Clearly, as the authors state in the paper, 35% is just the tip of the iceberg.

There are several solutions to the problem of keeping your (ano/pseudo)nymity in the future. One is to restyle or obfuscate your (ano/pseudo)nymous postings, another is to obfuscate your public text that's associated with your name, a third is to create an army of obfuscated sock puppets so that your history is less traceable, and the last is to create false identities that map to real people which slavishly ape your style (although there's a time stamp issue and an ethical issue there for most of us).

Perhaps we could form clubs such that our named public postings serve as stylometric covers for each others' (ano/pseudo)nyms with perfect multilateral reciprocity. Sort of the identity mapping equivalent of a TOR network.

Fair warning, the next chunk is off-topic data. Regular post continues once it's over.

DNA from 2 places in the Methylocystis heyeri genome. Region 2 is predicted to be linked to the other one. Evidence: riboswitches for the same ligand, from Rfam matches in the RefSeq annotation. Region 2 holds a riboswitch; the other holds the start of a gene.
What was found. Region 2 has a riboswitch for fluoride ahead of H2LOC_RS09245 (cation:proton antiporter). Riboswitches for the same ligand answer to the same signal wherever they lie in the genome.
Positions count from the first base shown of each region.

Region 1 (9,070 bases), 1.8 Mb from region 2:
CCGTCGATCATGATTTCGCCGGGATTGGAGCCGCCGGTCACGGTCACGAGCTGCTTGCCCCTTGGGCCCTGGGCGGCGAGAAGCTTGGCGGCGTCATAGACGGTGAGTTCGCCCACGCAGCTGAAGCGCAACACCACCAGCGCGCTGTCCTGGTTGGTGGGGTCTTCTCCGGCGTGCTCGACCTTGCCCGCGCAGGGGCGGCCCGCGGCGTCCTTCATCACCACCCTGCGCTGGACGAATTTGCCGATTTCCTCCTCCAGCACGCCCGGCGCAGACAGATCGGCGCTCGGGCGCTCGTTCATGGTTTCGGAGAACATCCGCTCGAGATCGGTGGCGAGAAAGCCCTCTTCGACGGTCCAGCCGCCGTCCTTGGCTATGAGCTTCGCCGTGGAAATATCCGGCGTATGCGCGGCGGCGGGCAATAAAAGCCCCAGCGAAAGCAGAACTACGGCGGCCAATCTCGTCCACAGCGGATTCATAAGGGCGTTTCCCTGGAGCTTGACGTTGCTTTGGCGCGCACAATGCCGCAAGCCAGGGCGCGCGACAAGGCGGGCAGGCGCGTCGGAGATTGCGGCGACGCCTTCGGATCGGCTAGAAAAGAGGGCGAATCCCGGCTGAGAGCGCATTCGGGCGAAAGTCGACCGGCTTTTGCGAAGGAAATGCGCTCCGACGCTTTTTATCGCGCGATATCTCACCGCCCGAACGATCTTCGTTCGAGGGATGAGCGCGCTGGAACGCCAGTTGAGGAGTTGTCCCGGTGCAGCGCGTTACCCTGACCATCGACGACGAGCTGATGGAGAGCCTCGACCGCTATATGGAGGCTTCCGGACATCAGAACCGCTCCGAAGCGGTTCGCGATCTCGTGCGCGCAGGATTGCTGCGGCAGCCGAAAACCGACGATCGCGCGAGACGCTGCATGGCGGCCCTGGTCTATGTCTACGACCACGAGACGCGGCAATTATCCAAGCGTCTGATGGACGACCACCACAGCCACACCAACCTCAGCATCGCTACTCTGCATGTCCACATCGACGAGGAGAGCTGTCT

Another thing to consider is how to sign public comments in such a way that you can authenticate them as your own after the fact. As well, I'm not sure what to do about torch and pitchfork provoking comments that ape your style right down to the defensive and angry denial when supposedly called out on it.
posted by BrotherCaine at 11:21 AM on February 22, 2012


As well, I'm not sure what to do about torch and pitchfork provoking comments that ape your style right down to the defensive and angry denial when supposedly called out on it.

That wasn't me! How dare you!?
posted by gauche at 1:25 PM on February 22, 2012


So did Peter Gleik write that thing the Heartland Institute says is a fake? Or not? Enquiring minds want to know.
posted by jfuller at 1:46 PM on February 22, 2012


Yikes.
posted by LobsterMitten at 9:10 PM on February 22, 2012